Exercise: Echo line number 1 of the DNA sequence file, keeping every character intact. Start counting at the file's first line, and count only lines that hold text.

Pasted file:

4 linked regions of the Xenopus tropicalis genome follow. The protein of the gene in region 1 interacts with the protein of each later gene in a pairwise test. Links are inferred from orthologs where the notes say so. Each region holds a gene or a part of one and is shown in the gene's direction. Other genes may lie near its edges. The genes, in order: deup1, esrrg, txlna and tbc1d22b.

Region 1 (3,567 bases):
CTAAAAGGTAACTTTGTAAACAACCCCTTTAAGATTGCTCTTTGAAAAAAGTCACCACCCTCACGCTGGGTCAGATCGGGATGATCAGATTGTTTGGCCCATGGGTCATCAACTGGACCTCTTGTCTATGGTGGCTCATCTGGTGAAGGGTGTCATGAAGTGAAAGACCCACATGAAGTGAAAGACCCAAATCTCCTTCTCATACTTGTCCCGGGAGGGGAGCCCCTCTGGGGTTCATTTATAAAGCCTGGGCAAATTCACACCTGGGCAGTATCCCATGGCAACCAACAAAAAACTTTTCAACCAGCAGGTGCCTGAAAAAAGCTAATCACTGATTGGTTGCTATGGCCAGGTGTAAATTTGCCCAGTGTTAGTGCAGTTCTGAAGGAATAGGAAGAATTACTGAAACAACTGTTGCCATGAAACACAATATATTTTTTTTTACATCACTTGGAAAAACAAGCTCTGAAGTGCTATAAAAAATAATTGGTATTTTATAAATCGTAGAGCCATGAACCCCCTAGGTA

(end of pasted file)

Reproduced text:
4 linked regions of the Xenopus tropicalis genome follow. The protein of the gene in region 1 interacts with the protein of each later gene in a pairwise test. Links are inferred from orthologs where the notes say so. Each region holds a gene or a part of one and is shown in the gene's direction. Other genes may lie near its edges. The genes, in order: deup1, esrrg, txlna and tbc1d22b.